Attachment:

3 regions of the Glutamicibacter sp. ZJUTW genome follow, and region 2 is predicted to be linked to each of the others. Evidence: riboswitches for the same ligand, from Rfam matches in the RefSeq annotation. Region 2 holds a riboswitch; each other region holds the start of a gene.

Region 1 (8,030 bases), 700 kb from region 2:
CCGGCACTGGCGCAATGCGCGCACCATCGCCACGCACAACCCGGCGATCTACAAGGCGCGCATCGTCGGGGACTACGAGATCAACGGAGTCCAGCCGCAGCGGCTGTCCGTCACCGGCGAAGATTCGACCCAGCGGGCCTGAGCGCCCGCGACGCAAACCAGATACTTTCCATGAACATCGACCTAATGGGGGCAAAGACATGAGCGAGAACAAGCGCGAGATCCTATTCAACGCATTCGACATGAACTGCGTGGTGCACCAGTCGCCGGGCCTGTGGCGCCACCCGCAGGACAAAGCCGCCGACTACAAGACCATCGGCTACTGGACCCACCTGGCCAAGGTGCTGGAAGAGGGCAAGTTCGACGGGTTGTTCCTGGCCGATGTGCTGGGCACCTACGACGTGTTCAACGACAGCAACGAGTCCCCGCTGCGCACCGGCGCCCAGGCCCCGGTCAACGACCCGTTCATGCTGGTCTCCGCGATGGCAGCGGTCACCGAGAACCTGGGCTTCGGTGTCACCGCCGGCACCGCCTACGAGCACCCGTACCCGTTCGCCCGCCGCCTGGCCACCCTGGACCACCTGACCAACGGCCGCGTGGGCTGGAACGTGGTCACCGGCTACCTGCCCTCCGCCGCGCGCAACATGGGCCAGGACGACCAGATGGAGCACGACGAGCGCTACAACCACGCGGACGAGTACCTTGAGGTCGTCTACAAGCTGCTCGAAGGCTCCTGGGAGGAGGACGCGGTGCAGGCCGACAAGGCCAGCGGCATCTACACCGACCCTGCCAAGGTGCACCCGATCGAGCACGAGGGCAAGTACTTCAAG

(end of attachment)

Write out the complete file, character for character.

3 regions of the Glutamicibacter sp. ZJUTW genome follow, and region 2 is predicted to be linked to each of the others. Evidence: riboswitches for the same ligand, from Rfam matches in the RefSeq annotation. Region 2 holds a riboswitch; each other region holds the start of a gene.

Region 1 (8,030 bases), 700 kb from region 2:
CCGGCACTGGCGCAATGCGCGCACCATCGCCACGCACAACCCGGCGATCTACAAGGCGCGCATCGTCGGGGACTACGAGATCAACGGAGTCCAGCCGCAGCGGCTGTCCGTCACCGGCGAAGATTCGACCCAGCGGGCCTGAGCGCCCGCGACGCAAACCAGATACTTTCCATGAACATCGACCTAATGGGGGCAAAGACATGAGCGAGAACAAGCGCGAGATCCTATTCAACGCATTCGACATGAACTGCGTGGTGCACCAGTCGCCGGGCCTGTGGCGCCACCCGCAGGACAAAGCCGCCGACTACAAGACCATCGGCTACTGGACCCACCTGGCCAAGGTGCTGGAAGAGGGCAAGTTCGACGGGTTGTTCCTGGCCGATGTGCTGGGCACCTACGACGTGTTCAACGACAGCAACGAGTCCCCGCTGCGCACCGGCGCCCAGGCCCCGGTCAACGACCCGTTCATGCTGGTCTCCGCGATGGCAGCGGTCACCGAGAACCTGGGCTTCGGTGTCACCGCCGGCACCGCCTACGAGCACCCGTACCCGTTCGCCCGCCGCCTGGCCACCCTGGACCACCTGACCAACGGCCGCGTGGGCTGGAACGTGGTCACCGGCTACCTGCCCTCCGCCGCGCGCAACATGGGCCAGGACGACCAGATGGAGCACGACGAGCGCTACAACCACGCGGACGAGTACCTTGAGGTCGTCTACAAGCTGCTCGAAGGCTCCTGGGAGGAGGACGCGGTGCAGGCCGACAAGGCCAGCGGCATCTACACCGACCCTGCCAAGGTGCACCCGATCGAGCACGAGGGCAAGTACTTCAAG